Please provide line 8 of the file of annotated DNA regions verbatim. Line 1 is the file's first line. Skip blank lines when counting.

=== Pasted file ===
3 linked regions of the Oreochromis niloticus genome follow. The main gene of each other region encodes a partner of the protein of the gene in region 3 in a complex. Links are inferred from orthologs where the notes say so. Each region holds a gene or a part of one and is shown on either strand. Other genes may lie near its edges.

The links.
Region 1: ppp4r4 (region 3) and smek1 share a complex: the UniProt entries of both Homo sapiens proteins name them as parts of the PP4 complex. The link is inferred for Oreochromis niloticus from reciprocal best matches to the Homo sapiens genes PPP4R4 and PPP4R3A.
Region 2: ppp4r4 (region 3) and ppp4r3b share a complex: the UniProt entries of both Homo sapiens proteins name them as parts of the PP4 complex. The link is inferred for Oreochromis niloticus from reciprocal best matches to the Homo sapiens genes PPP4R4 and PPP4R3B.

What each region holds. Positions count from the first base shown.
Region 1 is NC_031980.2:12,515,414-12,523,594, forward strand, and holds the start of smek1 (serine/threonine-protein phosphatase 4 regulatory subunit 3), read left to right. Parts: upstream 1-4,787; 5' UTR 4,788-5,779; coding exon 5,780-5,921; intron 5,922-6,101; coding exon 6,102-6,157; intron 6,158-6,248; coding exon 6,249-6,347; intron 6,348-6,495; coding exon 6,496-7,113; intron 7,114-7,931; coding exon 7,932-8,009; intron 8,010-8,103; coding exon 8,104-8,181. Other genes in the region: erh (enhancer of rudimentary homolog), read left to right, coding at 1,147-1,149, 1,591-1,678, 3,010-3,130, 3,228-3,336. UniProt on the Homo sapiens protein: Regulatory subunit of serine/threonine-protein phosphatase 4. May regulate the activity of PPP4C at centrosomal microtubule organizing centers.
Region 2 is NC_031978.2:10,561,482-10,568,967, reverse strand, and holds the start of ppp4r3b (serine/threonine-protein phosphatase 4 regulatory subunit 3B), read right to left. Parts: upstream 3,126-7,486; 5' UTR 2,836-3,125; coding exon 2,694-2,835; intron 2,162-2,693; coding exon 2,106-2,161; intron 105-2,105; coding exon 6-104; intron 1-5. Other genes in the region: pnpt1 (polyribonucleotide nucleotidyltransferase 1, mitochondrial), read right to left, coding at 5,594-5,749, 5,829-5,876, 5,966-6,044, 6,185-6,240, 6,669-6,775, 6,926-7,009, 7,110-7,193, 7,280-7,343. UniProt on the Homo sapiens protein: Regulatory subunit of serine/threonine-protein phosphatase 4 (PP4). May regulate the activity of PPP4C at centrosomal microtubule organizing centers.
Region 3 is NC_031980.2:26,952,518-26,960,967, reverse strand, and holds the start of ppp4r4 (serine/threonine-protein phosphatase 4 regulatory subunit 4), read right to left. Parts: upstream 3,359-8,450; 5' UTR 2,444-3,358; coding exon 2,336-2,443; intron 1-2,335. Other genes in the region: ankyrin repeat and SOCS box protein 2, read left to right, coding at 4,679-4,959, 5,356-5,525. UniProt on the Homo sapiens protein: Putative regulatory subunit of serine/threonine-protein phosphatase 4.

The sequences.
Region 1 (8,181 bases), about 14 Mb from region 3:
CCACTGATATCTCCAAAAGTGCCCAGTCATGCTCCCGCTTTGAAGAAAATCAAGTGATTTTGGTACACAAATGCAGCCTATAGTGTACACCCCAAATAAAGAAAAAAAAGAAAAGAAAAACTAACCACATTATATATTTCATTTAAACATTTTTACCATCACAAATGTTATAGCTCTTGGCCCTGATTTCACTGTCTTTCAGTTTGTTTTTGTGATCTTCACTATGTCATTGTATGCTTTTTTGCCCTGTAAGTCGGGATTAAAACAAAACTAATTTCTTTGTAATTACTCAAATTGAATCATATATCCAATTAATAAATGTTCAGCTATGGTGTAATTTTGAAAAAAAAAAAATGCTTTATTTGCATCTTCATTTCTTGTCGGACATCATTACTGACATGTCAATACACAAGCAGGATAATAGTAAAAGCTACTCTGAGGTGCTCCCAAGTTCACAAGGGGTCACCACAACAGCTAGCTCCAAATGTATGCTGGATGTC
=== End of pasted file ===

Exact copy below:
Region 3 is NC_031980.2:26,952,518-26,960,967, reverse strand, and holds the start of ppp4r4 (serine/threonine-protein phosphatase 4 regulatory subunit 4), read right to left. Parts: upstream 3,359-8,450; 5' UTR 2,444-3,358; coding exon 2,336-2,443; intron 1-2,335. Other genes in the region: ankyrin repeat and SOCS box protein 2, read left to right, coding at 4,679-4,959, 5,356-5,525. UniProt on the Homo sapiens protein: Putative regulatory subunit of serine/threonine-protein phosphatase 4.